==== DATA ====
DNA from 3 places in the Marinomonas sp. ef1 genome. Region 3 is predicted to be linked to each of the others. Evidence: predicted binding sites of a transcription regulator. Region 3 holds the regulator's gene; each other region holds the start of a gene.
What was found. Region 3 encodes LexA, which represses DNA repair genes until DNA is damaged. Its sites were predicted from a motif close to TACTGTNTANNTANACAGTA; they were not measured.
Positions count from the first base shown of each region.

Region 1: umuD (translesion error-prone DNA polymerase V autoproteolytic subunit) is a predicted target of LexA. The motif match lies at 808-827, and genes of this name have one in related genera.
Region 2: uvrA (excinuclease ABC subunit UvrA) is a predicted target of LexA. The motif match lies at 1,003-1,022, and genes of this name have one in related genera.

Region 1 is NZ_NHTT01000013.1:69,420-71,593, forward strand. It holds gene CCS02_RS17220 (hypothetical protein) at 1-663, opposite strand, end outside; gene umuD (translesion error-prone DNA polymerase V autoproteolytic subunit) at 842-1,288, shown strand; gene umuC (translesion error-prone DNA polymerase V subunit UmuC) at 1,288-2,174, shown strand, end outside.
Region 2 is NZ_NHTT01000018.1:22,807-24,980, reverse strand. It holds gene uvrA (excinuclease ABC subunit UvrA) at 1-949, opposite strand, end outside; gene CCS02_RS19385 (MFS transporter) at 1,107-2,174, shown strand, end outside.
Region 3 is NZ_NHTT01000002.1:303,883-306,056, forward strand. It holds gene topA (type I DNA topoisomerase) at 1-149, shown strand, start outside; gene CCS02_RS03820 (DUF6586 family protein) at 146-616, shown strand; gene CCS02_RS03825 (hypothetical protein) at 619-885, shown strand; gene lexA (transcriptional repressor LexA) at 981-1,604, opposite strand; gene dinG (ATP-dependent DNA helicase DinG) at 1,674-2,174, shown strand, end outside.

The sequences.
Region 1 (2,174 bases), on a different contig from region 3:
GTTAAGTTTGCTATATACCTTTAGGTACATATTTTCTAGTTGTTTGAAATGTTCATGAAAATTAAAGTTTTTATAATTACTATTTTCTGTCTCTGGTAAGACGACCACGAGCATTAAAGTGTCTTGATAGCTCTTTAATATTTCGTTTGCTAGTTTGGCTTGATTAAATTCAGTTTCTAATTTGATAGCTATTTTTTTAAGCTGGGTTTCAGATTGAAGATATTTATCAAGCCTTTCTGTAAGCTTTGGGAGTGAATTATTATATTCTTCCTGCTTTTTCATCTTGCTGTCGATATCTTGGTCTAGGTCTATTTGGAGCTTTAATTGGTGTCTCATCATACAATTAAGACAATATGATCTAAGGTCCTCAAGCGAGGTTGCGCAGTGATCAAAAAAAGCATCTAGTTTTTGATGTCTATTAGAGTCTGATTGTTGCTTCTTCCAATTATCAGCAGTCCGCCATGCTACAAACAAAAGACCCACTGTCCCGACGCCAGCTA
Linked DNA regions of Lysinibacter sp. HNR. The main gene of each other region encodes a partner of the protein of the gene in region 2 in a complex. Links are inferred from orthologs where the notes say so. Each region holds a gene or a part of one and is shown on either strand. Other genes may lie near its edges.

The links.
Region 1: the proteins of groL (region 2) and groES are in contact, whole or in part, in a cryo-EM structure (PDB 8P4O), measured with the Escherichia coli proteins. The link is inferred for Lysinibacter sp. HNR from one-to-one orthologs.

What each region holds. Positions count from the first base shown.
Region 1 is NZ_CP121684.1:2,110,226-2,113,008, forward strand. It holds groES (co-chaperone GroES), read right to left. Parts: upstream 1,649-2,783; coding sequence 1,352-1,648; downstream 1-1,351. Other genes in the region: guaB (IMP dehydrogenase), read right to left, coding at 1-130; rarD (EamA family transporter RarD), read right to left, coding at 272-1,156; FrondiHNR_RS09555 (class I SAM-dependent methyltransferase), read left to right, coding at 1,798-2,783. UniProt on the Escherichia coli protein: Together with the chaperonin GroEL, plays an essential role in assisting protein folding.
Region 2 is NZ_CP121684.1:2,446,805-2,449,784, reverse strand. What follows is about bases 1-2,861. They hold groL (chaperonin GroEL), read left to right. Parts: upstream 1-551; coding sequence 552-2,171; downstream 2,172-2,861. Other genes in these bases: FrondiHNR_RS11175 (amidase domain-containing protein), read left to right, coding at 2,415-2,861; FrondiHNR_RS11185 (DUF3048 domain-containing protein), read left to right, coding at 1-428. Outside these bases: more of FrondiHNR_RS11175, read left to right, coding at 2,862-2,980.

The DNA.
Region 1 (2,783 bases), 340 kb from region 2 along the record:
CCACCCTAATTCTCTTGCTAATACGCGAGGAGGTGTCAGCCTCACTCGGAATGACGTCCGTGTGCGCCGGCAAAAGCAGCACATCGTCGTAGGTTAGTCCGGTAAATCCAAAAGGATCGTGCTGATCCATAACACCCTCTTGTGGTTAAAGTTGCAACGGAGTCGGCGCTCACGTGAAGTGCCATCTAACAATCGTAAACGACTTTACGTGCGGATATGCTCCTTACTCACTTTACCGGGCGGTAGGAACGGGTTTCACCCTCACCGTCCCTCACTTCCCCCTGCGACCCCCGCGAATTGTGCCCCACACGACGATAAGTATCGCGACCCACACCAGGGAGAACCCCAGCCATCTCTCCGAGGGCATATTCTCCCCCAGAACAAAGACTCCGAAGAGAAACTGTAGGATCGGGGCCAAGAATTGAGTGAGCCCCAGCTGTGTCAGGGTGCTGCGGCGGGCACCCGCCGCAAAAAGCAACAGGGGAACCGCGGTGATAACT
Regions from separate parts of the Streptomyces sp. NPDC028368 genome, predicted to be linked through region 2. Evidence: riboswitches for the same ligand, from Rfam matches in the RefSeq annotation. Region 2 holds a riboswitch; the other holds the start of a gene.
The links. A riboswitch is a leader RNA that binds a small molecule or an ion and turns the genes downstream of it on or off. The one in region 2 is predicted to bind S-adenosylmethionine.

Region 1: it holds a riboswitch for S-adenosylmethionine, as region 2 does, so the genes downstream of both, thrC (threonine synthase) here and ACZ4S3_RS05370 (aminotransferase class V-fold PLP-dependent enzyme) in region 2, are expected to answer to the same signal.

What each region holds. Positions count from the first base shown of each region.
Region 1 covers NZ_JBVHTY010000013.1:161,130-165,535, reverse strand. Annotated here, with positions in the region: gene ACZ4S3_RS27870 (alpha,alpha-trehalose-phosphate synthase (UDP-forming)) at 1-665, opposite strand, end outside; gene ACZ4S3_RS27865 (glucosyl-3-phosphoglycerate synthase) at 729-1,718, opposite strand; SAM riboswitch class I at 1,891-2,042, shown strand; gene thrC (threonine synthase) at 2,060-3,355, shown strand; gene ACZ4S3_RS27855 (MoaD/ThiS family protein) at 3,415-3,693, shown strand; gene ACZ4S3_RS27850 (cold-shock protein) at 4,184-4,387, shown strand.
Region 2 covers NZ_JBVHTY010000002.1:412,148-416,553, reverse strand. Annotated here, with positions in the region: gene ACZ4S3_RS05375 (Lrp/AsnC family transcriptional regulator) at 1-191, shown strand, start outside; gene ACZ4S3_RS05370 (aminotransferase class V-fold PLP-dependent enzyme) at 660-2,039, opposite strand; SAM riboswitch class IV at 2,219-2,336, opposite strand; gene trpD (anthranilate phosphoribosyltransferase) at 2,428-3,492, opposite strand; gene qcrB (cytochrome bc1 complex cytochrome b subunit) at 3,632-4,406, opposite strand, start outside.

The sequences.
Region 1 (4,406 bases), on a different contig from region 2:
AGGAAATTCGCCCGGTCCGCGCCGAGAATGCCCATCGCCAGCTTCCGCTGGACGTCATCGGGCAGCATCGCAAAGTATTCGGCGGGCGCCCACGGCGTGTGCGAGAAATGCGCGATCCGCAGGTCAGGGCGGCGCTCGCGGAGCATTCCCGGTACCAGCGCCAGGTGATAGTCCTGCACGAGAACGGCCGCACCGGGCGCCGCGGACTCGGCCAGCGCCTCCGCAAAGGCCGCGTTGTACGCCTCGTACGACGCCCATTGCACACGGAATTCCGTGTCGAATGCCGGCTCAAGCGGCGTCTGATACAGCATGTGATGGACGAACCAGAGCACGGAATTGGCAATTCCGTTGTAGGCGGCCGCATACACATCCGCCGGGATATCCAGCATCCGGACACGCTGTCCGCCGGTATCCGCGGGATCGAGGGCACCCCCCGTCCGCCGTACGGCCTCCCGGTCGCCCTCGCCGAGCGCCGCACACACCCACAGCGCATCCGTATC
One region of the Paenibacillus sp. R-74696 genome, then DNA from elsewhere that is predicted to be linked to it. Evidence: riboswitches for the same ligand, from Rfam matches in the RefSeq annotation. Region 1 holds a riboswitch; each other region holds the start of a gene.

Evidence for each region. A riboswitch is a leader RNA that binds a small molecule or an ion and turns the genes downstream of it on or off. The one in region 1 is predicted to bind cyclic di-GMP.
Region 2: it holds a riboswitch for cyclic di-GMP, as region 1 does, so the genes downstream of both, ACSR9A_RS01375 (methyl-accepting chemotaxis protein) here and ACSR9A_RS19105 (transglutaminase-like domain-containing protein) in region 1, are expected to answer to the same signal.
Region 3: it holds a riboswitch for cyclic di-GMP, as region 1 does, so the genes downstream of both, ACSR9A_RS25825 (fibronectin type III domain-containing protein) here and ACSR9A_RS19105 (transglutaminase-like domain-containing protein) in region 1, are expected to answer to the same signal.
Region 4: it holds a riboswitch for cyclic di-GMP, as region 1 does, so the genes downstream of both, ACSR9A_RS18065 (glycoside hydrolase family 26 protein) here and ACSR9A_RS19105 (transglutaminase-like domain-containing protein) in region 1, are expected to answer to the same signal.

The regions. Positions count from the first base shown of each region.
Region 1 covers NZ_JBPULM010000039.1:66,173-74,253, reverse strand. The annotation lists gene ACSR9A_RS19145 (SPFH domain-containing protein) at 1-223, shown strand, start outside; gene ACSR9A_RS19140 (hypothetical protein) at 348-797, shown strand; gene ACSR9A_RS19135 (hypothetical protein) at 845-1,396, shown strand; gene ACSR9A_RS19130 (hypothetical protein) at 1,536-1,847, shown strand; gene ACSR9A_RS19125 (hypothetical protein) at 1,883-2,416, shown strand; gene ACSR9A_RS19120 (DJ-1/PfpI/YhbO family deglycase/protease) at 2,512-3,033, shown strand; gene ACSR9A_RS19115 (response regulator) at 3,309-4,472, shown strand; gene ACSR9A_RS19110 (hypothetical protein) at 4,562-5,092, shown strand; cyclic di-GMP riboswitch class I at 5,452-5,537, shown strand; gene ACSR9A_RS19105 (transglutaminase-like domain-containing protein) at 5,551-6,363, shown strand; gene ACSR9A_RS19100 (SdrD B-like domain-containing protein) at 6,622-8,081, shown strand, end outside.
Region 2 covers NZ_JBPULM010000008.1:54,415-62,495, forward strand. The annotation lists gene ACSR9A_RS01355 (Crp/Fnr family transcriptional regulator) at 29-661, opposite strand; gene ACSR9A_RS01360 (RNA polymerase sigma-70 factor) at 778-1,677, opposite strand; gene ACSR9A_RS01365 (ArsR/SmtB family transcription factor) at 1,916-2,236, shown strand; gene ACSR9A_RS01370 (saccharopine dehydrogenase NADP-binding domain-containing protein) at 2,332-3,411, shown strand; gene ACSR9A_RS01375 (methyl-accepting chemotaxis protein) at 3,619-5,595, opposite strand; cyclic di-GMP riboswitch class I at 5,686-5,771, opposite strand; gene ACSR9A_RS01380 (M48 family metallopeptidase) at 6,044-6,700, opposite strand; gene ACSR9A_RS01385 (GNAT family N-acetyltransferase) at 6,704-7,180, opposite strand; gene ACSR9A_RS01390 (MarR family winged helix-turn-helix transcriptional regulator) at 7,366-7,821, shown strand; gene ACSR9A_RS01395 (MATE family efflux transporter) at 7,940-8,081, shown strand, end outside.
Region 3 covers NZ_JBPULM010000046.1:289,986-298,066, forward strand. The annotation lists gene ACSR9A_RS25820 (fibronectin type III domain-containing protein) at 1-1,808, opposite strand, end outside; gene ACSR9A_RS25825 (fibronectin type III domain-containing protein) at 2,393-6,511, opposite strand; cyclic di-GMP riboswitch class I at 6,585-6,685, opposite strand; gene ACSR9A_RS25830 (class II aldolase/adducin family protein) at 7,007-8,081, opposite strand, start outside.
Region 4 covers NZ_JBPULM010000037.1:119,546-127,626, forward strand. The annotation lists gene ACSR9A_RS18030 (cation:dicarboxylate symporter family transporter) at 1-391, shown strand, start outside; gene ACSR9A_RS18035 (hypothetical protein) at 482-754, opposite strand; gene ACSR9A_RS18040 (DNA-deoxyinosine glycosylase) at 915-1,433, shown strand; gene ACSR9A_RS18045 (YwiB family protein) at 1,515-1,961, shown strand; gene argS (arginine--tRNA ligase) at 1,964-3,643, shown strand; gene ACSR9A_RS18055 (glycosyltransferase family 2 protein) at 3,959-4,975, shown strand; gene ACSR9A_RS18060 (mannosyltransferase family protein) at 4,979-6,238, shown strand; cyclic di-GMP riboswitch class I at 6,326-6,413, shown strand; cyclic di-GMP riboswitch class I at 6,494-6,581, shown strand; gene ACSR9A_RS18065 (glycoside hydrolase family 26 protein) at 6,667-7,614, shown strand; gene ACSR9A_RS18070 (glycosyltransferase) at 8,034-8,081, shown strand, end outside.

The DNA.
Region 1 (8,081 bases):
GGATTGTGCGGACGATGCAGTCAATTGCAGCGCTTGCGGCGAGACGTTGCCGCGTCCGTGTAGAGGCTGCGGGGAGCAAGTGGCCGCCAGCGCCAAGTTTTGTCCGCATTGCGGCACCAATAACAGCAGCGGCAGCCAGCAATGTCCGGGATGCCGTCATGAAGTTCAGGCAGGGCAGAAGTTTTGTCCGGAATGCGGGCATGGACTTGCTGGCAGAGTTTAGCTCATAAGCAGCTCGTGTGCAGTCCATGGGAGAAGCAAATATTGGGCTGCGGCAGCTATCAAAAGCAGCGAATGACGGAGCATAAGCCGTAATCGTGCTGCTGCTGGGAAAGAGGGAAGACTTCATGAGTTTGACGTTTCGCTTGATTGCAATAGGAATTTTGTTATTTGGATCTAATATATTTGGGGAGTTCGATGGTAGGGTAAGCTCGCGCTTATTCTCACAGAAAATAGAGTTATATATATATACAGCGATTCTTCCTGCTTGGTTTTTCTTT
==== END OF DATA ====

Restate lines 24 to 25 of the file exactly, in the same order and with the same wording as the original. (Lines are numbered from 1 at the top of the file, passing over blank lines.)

What each region holds. Positions count from the first base shown of each region.
Region 1 covers NZ_JBVHTY010000013.1:161,130-165,535, reverse strand. Annotated here, with positions in the region: gene ACZ4S3_RS27870 (alpha,alpha-trehalose-phosphate synthase (UDP-forming)) at 1-665, opposite strand, end outside; gene ACZ4S3_RS27865 (glucosyl-3-phosphoglycerate synthase) at 729-1,718, opposite strand; SAM riboswitch class I at 1,891-2,042, shown strand; gene thrC (threonine synthase) at 2,060-3,355, shown strand; gene ACZ4S3_RS27855 (MoaD/ThiS family protein) at 3,415-3,693, shown strand; gene ACZ4S3_RS27850 (cold-shock protein) at 4,184-4,387, shown strand.